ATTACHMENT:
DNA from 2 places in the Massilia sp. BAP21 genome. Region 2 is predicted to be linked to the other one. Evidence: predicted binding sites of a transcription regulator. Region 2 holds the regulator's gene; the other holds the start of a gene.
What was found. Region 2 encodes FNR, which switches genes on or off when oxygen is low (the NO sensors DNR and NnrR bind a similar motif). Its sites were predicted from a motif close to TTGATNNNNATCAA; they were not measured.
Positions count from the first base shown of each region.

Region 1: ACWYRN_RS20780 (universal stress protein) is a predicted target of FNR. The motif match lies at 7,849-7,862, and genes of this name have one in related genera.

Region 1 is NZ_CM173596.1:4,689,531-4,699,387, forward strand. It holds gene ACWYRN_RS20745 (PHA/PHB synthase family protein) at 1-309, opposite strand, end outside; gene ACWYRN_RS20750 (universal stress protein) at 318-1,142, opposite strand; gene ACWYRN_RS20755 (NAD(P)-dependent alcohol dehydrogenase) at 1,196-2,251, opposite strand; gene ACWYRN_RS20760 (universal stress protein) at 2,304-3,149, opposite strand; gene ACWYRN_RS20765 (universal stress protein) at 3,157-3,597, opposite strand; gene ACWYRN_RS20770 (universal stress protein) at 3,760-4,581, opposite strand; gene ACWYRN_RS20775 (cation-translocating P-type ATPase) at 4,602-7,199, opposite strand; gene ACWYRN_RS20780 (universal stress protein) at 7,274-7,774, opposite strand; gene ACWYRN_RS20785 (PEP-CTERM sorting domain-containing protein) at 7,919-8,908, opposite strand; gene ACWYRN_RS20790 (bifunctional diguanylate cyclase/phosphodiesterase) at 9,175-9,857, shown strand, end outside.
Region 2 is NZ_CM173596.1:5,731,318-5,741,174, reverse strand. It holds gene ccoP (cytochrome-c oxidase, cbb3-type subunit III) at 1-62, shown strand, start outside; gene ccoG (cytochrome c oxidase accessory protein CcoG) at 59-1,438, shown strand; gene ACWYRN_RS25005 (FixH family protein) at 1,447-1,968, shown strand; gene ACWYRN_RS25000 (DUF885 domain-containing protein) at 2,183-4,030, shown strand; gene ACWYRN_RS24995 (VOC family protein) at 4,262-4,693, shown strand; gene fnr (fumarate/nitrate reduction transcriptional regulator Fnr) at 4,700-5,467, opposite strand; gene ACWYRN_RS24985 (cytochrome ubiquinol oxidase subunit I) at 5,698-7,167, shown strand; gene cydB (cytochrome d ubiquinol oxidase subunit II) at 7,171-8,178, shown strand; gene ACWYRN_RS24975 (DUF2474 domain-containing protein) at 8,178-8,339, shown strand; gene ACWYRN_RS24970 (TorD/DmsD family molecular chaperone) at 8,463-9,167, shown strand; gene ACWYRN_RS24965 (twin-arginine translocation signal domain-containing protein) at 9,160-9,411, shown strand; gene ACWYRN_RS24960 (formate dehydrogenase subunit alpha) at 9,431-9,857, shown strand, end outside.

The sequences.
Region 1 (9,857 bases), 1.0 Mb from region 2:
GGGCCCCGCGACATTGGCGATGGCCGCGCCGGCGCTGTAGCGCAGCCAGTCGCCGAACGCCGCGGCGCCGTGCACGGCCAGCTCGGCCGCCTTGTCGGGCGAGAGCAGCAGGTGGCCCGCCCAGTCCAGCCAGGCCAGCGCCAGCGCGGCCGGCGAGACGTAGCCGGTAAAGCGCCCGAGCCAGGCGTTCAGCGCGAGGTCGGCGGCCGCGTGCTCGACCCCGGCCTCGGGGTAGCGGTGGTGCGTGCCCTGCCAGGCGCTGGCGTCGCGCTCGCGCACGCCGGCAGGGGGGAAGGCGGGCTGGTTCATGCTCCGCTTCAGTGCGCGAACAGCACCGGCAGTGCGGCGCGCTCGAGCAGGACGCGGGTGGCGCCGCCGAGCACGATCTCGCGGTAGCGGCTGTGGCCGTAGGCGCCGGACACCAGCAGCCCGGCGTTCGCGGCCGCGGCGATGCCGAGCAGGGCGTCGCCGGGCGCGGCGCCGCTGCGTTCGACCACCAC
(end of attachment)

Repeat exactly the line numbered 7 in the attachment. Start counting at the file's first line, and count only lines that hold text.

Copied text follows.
The sequences.